Outlook: Securicor/BT

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The Independent Online
IT WAS always hard to understand why Securicor had agreed to sell its 40 per cent minority in Cellnet to BT for such an apparently bargain basement price. Now some of Securicor's largest shareholders say they can't make it out either. Unless the company comes up with a better explanation, they are threatening to vote against the transaction at the forthcoming egm.

Pro rata, the stake is costing BT less than half per mobile phone subscriber than the value the stock market attributes to Orange. It is also far less than the value Deutsche Telekom has put on One2One. Cellnet is a less advanced network than both these two, with much poorer growth prospects, but even so, BT seems to have got something of a steal. It is paying far less than these assets might have realised on the open market.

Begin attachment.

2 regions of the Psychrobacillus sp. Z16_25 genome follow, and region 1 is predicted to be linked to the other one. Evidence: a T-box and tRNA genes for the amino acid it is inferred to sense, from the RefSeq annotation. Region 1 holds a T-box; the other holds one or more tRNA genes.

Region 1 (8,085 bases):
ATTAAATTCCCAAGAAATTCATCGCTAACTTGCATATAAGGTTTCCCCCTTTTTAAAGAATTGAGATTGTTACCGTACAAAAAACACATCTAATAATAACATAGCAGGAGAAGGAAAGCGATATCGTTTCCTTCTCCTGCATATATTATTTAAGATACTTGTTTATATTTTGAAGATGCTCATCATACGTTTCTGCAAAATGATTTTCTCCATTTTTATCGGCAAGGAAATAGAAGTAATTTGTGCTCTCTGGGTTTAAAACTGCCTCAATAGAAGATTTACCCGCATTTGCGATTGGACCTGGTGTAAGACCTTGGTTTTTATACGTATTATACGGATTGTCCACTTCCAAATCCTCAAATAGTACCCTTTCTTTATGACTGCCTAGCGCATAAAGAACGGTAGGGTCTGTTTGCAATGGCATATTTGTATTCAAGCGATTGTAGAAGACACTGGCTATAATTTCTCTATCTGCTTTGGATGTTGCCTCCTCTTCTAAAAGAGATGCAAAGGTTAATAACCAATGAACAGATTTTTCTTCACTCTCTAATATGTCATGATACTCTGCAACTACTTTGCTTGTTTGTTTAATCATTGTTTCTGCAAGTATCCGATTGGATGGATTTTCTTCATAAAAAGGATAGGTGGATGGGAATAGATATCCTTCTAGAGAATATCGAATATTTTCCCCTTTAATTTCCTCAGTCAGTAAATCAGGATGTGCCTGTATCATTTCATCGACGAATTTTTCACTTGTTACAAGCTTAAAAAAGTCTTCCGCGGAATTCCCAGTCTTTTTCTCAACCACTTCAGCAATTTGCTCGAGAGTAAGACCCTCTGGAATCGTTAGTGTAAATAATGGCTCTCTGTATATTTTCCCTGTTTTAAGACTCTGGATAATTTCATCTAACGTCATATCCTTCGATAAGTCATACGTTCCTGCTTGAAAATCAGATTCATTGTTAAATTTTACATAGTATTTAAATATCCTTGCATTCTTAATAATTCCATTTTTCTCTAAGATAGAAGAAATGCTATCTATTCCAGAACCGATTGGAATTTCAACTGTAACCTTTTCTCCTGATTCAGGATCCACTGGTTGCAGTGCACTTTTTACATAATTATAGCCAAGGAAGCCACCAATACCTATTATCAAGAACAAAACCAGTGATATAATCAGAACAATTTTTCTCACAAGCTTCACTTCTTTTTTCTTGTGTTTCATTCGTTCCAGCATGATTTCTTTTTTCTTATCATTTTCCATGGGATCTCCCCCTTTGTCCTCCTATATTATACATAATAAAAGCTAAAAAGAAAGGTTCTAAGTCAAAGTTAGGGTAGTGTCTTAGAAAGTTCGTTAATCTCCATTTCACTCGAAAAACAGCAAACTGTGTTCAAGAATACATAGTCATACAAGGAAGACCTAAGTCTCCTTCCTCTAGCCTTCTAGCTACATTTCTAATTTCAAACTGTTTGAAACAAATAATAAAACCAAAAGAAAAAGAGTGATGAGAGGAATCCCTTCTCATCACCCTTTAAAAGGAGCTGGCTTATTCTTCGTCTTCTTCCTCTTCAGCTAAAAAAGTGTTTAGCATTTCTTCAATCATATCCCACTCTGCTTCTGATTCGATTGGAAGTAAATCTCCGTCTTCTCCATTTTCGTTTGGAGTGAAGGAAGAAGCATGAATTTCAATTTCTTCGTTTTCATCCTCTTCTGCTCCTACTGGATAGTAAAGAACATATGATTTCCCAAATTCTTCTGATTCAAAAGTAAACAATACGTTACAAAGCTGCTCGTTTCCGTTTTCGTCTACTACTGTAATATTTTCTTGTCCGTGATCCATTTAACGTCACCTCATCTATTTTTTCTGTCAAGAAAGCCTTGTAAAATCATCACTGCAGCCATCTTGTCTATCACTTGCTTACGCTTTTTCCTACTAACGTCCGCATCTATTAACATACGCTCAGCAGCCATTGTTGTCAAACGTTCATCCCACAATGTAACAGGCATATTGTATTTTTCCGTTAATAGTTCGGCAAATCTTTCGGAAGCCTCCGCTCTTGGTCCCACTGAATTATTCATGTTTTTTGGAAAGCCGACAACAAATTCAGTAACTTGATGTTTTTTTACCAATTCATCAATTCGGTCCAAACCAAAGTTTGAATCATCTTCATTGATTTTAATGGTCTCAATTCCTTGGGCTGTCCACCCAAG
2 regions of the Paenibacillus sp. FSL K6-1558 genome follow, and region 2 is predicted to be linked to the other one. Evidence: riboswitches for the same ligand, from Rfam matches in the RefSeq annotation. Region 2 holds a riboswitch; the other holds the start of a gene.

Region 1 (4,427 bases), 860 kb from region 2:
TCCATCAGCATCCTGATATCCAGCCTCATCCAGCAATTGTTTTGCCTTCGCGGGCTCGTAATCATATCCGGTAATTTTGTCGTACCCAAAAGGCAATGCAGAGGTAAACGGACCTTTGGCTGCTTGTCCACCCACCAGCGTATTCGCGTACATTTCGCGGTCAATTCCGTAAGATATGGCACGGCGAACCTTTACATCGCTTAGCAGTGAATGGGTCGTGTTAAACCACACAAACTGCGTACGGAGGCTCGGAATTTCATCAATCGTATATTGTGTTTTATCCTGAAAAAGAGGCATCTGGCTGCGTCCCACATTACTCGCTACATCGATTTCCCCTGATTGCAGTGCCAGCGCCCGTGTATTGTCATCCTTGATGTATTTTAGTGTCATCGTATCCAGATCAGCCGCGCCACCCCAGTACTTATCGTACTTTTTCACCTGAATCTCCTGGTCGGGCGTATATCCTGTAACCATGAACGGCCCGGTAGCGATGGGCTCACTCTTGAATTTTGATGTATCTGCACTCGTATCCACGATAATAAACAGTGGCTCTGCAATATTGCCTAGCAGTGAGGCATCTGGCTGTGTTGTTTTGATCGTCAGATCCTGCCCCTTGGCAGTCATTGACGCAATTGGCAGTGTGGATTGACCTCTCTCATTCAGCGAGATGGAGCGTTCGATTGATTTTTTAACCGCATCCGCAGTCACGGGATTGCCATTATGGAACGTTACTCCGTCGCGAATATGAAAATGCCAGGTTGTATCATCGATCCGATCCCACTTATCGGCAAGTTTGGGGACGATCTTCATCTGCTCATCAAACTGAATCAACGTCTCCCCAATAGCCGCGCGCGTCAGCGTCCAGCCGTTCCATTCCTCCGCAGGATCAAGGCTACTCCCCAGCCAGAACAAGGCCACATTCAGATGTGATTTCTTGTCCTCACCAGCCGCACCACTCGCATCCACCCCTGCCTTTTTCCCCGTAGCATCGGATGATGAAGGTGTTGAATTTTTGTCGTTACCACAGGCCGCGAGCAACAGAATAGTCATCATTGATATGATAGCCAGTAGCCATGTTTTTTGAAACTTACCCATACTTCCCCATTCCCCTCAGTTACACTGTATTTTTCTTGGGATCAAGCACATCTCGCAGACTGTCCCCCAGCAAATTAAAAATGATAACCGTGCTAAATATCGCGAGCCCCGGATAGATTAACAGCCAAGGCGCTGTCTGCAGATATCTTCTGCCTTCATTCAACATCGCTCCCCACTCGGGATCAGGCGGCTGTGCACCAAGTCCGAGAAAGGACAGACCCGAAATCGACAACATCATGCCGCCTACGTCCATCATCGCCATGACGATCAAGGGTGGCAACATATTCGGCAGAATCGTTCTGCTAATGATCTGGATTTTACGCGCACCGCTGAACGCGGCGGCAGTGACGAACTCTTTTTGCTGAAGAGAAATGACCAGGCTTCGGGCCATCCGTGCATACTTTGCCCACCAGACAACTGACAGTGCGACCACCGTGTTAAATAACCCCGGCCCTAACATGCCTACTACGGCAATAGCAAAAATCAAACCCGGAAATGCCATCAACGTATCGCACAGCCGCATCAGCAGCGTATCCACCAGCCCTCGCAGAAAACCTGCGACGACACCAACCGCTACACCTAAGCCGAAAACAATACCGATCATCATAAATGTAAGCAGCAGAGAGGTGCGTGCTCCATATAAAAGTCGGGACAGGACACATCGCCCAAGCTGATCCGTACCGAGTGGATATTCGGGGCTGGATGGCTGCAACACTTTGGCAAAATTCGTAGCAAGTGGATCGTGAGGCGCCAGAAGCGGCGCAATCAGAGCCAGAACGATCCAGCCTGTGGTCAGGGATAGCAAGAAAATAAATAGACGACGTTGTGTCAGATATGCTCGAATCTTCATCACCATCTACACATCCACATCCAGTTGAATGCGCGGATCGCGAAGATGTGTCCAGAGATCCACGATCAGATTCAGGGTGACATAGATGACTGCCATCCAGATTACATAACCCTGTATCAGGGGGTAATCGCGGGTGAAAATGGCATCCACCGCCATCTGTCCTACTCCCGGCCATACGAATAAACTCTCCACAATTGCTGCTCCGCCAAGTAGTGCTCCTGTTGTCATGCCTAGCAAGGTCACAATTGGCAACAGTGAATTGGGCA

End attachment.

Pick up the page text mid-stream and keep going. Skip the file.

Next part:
Unfortunately for Securicor, it was unable to engage in any such auction. BT already owns the other 60 per cent and in any case runs the business. It was the only realistic buyer for the stake. Even so, shareholders are right to be suspicious. With Securicor shares trading at a discount to the see through value of the Cellnet sale, the company's other businesses of security services and delivery are in the price for nothing. Just the stuff for an MBO.

It could be that Securicor's position in the negotiation was stronger than it is portrayed as being. We know nothing of the nature of the agreement between Securicor and BT over management and ownership of Cellnet, or over the crucial issue of the future development of mobile. Has Securicor undersold itself? Directors have some awkward questions to answer.